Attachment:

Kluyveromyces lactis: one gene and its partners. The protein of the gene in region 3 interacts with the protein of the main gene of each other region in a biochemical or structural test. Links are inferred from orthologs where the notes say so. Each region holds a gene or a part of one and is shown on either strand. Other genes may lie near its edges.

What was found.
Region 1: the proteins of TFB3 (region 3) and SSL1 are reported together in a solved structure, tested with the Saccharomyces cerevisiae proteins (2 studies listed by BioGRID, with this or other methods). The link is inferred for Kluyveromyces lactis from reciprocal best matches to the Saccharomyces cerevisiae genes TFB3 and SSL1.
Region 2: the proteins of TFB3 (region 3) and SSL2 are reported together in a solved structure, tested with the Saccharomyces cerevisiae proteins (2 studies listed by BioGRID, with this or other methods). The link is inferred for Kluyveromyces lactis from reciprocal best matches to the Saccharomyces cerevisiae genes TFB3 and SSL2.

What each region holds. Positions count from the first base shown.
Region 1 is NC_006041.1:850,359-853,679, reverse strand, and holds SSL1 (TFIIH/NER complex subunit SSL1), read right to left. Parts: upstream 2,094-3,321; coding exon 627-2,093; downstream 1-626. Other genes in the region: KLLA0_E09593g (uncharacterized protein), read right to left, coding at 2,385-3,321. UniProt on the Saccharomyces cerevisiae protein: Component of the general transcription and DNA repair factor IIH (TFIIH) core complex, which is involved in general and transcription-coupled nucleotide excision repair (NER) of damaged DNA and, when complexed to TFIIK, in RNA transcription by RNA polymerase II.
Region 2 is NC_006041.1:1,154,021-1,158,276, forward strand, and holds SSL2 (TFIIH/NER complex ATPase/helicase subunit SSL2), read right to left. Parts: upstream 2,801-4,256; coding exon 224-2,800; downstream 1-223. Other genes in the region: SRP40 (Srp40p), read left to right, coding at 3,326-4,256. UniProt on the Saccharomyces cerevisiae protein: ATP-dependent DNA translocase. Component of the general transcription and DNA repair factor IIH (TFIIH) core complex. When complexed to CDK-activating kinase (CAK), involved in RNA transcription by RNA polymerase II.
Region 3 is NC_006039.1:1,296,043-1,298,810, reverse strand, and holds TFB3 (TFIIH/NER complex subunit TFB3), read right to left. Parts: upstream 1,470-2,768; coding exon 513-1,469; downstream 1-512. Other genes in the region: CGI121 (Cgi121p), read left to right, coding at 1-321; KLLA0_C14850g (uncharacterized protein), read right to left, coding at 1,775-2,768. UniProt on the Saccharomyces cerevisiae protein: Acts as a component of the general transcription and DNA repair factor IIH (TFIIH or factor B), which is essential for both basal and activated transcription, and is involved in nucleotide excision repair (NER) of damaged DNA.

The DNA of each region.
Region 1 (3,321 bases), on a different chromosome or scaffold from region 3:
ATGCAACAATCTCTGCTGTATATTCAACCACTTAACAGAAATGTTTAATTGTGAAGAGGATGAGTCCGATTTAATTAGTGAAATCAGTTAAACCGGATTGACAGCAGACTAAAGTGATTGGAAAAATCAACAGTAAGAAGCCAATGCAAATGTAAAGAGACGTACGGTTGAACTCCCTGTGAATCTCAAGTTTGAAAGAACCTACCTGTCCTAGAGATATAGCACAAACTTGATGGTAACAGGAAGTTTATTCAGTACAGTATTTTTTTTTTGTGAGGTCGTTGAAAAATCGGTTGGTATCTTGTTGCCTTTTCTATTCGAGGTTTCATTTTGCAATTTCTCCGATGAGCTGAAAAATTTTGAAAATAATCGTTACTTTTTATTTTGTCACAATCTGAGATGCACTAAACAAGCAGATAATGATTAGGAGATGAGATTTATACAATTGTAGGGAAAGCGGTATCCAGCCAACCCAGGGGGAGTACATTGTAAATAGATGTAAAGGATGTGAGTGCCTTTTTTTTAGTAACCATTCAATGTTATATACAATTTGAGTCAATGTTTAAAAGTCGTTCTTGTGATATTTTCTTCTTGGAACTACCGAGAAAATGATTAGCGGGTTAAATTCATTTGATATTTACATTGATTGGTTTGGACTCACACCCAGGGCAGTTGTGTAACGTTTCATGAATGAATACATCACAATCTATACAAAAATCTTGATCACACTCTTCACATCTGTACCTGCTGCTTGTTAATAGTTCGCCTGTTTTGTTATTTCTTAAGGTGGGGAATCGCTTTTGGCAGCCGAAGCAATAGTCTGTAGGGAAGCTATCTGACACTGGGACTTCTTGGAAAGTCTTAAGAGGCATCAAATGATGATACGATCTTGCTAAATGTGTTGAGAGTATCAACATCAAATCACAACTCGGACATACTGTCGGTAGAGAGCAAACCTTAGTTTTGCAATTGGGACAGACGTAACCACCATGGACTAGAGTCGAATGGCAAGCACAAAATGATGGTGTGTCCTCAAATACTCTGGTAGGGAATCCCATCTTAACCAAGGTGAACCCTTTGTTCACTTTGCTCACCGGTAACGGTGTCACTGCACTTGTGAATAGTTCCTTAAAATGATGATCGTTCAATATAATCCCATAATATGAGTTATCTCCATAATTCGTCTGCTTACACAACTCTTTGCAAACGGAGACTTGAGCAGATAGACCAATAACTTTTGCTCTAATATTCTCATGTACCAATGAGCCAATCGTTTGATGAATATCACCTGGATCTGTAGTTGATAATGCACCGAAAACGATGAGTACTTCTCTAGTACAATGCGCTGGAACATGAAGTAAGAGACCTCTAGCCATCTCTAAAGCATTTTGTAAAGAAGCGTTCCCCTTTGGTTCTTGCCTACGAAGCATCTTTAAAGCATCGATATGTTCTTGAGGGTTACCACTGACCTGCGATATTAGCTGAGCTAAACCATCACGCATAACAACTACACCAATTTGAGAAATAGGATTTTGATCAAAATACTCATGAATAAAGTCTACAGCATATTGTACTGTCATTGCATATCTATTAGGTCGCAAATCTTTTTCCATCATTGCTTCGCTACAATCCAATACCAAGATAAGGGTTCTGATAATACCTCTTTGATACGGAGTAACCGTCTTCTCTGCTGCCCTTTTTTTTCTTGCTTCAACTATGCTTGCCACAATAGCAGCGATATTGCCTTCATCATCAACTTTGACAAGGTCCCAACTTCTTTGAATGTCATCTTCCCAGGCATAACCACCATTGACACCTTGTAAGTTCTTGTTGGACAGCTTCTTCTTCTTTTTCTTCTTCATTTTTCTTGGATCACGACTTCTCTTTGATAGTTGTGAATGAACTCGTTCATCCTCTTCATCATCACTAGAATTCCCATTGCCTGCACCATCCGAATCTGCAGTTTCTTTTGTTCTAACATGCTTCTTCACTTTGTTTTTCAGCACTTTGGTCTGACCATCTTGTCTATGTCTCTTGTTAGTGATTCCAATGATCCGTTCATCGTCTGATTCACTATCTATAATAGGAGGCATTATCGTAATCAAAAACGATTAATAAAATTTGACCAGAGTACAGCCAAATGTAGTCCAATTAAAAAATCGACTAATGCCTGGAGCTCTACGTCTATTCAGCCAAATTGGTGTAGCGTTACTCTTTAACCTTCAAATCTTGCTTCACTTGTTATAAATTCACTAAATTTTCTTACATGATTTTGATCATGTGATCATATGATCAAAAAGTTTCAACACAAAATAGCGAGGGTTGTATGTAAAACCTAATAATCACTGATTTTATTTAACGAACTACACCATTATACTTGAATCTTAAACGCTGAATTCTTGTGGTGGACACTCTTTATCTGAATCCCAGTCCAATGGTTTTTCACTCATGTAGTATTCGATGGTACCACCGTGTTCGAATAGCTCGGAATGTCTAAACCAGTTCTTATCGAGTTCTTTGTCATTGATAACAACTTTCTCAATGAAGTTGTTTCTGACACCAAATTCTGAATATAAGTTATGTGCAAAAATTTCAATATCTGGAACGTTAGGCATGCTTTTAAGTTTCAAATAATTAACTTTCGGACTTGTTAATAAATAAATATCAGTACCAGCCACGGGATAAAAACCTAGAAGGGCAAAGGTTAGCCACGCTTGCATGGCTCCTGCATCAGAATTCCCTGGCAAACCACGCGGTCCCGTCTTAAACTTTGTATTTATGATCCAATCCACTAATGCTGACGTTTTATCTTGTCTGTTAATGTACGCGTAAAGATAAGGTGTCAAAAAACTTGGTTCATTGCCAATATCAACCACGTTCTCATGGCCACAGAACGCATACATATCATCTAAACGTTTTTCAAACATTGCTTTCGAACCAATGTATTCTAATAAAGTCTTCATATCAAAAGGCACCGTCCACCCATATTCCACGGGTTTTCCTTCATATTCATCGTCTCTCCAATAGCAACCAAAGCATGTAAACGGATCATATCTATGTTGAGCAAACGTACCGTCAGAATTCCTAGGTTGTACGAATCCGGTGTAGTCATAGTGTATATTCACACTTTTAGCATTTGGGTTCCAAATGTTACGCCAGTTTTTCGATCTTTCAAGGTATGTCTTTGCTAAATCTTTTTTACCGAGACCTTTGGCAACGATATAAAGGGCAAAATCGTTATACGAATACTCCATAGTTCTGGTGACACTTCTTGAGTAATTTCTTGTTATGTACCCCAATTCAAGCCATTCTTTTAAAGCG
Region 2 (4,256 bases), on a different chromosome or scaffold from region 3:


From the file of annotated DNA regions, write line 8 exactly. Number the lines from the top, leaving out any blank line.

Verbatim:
Region 3 is NC_006039.1:1,296,043-1,298,810, reverse strand, and holds TFB3 (TFIIH/NER complex subunit TFB3), read right to left. Parts: upstream 1,470-2,768; coding exon 513-1,469; downstream 1-512. Other genes in the region: CGI121 (Cgi121p), read left to right, coding at 1-321; KLLA0_C14850g (uncharacterized protein), read right to left, coding at 1,775-2,768. UniProt on the Saccharomyces cerevisiae protein: Acts as a component of the general transcription and DNA repair factor IIH (TFIIH or factor B), which is essential for both basal and activated transcription, and is involved in nucleotide excision repair (NER) of damaged DNA.